Symptoms - Pain

Reviewed by: HU Medical Review Board | Last reviewed: May 2024 | Last updated: June 2024

Pain is one of the most common symptoms of lung cancer. In some people, it may be the first or only symptom. The chest and lower back are the most common places to feel pain from lung cancer. Cancer pain can increase emotional distress and lead to depression.1-3

Talk to your doctor if you have pain that interferes with your day-to-day life. Record details about the pain to help your doctor understand. They can suggest treatments and monitor progress. If you are not getting the answers you need, ask for a referral to a pain specialist.4

What does pain look like for people with lung cancer?

There are 2 general types of pain:2

  • Acute pain – limited duration usually caused by a definable injury or illness
  • Chronic pain – longer duration with a gradual or poorly defined onset

Acute pain is often linked to increased heart rate, high blood pressure, sweating, and pale skin. For people with lung cancer, acute pain is most common in the chest and lower back. It may get worse with deep breathing, coughing, or laughing. About 20 percent of people with lung cancer have chest pain at the time of diagnosis.2,5,6

More than half of people who have any kind of cancer live with chronic pain. As lung cancer advances, pain tends to get worse. People with later stages of lung cancer often have more severe pain.2

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Cancer pain can cause serious emotional distress. Longer and worse pain are linked to a higher risk of depression. Untreated pain can lead to preventable hospital admissions and emergency room visits.2

Many people with lung cancer have breakthrough cancer pain. This refers to flares of pain while you are taking pain medicine. This type of unexpected pain can cause even worse distress.2

Why does lung cancer cause pain?

Pain is usually caused by a combination of factors. The tumor itself is the most common cause. Lung cancer can cause pain by:2,4,5,7,8

  • Spreading to bones or the chest wall
  • Forming Pancoast tumors
  • Making hormones that increase levels of calcium in the blood

A Pancoast tumor is a type of lung tumor in the upper part of the lungs. It can affect certain nerves and cause a group of symptoms called Horner syndrome. This syndrome can include eye and face symptoms, as well as severe shoulder pain.5,6

Pain can also be caused by other factors. Surgery, radiation, chemotherapy, and other cancer treatments can cause pain. Other health conditions may also lead to pain.2

How is lung cancer pain treated?

Treating cancer pain is an example of palliative care. This type of care does not focus on curing or managing the lung cancer. Instead, it aims to ease your symptoms and improve your quality of life. Palliative care can involve treating pain and other physical symptoms, as well as emotional and mental symptoms.6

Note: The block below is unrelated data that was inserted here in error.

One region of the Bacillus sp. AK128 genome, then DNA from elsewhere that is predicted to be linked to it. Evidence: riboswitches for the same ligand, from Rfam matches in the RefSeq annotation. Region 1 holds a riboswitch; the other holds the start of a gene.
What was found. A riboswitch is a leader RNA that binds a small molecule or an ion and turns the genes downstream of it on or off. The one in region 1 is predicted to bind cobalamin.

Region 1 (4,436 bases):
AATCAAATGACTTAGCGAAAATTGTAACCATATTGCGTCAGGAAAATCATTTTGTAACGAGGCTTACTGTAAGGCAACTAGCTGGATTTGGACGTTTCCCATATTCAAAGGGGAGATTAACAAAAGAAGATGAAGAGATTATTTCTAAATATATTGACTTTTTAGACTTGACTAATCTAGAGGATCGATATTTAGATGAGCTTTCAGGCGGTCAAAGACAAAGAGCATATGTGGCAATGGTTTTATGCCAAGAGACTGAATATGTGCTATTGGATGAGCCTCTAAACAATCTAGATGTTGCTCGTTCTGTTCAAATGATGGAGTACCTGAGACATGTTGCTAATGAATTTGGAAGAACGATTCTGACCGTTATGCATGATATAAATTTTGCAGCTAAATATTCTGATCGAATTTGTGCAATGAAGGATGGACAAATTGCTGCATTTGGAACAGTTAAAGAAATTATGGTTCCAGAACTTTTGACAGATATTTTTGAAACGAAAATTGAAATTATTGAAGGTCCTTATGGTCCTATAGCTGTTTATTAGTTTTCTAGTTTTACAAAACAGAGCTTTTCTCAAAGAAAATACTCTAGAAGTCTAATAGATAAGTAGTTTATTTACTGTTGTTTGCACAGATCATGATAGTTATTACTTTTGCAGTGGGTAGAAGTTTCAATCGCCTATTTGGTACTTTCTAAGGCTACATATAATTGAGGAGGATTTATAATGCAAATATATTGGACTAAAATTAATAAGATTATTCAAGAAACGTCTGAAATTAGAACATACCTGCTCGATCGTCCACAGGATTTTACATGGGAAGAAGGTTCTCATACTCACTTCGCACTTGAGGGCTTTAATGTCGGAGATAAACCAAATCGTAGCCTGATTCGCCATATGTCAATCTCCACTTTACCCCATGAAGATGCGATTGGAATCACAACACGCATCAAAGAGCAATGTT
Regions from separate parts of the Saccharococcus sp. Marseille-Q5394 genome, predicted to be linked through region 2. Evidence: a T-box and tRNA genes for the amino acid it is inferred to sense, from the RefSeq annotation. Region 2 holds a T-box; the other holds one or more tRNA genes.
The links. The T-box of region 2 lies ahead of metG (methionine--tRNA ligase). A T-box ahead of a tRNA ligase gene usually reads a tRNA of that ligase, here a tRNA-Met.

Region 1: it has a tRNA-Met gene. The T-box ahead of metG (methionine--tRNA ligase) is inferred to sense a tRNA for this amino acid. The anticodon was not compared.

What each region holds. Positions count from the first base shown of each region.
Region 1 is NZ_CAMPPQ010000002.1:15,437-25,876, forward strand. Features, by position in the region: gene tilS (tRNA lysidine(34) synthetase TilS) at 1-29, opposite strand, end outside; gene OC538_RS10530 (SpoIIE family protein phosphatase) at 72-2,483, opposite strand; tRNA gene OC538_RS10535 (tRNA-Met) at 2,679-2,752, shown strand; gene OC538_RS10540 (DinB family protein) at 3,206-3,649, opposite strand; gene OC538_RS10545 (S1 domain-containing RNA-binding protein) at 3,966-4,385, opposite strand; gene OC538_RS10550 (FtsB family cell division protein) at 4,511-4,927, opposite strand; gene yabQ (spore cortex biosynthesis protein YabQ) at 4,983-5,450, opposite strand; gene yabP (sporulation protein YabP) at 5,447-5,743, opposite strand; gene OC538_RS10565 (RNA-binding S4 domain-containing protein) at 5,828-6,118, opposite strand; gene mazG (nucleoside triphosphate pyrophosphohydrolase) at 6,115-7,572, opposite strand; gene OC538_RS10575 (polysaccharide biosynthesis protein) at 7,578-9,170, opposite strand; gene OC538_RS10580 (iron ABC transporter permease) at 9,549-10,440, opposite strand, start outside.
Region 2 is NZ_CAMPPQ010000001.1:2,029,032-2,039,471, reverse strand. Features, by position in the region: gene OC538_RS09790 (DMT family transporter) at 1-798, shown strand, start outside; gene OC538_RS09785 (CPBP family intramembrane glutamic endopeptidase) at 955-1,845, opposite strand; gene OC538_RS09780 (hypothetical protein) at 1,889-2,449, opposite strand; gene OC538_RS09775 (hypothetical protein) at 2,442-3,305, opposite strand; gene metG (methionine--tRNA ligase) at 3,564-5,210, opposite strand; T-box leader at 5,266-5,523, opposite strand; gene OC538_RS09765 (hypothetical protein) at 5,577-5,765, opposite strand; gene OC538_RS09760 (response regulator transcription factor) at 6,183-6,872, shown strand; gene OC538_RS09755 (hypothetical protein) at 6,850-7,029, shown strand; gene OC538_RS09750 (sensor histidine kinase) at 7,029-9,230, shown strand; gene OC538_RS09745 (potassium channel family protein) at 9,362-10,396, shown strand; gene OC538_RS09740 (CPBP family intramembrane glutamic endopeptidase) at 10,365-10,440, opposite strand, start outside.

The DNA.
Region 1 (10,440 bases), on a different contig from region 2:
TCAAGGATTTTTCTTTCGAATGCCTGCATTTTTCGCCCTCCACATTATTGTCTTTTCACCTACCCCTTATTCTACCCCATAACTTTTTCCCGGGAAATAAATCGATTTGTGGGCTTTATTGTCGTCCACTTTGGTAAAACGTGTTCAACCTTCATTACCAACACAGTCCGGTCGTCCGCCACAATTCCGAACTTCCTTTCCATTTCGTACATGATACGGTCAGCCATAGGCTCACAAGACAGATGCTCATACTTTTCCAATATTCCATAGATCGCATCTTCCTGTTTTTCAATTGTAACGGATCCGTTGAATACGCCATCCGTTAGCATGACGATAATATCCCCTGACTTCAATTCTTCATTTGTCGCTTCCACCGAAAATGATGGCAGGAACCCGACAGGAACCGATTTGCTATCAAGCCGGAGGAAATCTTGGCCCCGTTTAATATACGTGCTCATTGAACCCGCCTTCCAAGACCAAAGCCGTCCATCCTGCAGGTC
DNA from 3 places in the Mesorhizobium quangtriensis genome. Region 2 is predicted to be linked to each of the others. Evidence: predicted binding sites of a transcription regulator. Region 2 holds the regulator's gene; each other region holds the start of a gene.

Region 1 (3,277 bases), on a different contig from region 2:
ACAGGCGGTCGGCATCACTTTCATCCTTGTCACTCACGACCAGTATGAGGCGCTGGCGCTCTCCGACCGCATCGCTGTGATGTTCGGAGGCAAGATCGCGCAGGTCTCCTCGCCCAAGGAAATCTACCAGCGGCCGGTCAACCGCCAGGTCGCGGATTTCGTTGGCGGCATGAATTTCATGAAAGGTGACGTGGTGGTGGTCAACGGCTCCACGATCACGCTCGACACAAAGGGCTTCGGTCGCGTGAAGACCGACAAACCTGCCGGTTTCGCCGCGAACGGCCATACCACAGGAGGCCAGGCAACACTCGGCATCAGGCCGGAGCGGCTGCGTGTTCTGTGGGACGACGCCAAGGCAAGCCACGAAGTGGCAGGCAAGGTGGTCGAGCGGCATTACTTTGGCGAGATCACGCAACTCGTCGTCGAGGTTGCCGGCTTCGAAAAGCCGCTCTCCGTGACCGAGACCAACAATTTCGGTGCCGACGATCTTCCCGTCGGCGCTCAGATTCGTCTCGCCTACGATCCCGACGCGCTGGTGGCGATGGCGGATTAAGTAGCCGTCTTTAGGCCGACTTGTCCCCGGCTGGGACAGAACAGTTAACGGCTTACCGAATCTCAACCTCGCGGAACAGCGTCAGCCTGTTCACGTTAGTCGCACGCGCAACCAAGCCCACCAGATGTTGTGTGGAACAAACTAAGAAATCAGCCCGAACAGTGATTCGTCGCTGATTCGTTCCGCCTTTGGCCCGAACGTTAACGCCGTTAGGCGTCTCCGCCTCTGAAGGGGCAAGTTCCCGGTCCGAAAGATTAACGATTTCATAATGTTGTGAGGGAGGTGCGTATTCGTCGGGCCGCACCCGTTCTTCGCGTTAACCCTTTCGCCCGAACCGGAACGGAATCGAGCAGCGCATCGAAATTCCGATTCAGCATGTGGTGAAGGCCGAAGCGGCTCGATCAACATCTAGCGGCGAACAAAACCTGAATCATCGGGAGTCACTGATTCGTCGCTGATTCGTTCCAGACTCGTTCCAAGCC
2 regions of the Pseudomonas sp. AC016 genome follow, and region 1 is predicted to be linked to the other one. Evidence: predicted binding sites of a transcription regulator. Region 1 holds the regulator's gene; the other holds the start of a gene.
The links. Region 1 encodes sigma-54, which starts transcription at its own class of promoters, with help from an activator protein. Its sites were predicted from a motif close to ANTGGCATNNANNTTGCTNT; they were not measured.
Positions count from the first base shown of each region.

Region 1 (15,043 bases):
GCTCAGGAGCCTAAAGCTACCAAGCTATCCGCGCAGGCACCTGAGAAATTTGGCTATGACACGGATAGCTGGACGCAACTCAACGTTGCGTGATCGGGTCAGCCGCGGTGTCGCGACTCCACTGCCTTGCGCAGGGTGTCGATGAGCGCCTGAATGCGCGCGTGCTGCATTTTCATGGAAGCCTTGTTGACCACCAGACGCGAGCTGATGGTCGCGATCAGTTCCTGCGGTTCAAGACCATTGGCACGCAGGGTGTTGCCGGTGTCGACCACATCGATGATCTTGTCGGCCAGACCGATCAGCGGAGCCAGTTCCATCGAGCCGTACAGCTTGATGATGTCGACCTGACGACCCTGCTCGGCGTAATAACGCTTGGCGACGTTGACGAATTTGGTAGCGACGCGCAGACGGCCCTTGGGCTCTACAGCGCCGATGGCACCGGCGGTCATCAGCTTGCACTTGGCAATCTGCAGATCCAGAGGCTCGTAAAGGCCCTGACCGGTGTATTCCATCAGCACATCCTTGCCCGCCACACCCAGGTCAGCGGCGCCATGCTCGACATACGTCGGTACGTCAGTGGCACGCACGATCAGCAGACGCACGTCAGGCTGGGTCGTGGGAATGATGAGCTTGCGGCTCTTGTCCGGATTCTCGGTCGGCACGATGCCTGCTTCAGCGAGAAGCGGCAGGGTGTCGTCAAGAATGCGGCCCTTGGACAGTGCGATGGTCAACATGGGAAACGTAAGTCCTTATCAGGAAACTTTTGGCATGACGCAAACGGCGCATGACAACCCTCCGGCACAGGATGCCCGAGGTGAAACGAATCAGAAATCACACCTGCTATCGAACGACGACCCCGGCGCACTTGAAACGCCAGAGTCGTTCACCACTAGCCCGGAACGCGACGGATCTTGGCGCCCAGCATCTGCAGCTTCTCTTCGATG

Treatment for cancer pain depends on many factors, including:2

  • Previous treatments for pain
  • Lung cancer severity and outlook
  • Risk factors for pain
  • Impact of function and quality of life
  • Other health conditions
  • Personal preference

Management of cancer pain often includes a combination of medicines, including:2,4,7

  • Nonsteroidal anti-inflammatory drugs (NSAIDs)
  • Corticosteroids
  • Opioids
  • Certain antidepressants

Quitting smoking can also reduce pain. Smoking after diagnosis is linked to worse pain and other complications. Unfortunately, pain is also a risk factor for smoking relapse in people with cancer.9

Integrative therapies, such as physical therapy and massage, may also relieve pain. In some places, medical marijuana may be legal to treat cancer pain.4

If pain is caused by metastasis to the bone, your doctor may suggest radiation therapy to treat the cancer in the bone. Drugs called bisphosphonates may also be used to help prevent bone breakdown.7

Talking to your doctor

Unfortunately, cancer pain often goes undertreated. Some doctors may not ask about pain or know enough about pain treatment. Many doctors are hesitant to prescribe prescription pain medicine, such as opioids. This is because of concern about opioid abuse.2,4

In other cases, people with lung cancer are hesitant to talk about their pain. They may worry that their cancer is worsening. Or they may worry about doctors seeing them as complainers. They may also fear the side effects, including opioid addiction.2,4

However, the risk of opioid addiction in people with advanced cancer is low. You may develop a tolerance for pain medicine, and this could mean your doctor may need to prescribe a higher dose. But a tolerance is not the same thing as an addiction.4

A close working relationship with your doctor can help make sure you treat pain properly. You can also request a referral to palliative care or a pain specialist. Keep track of your pain in a journal to help your doctor understand. Record how it feels, where it happens, and what causes and relieves the pain. Rating your pain on a scale from 0 to 10 may help.4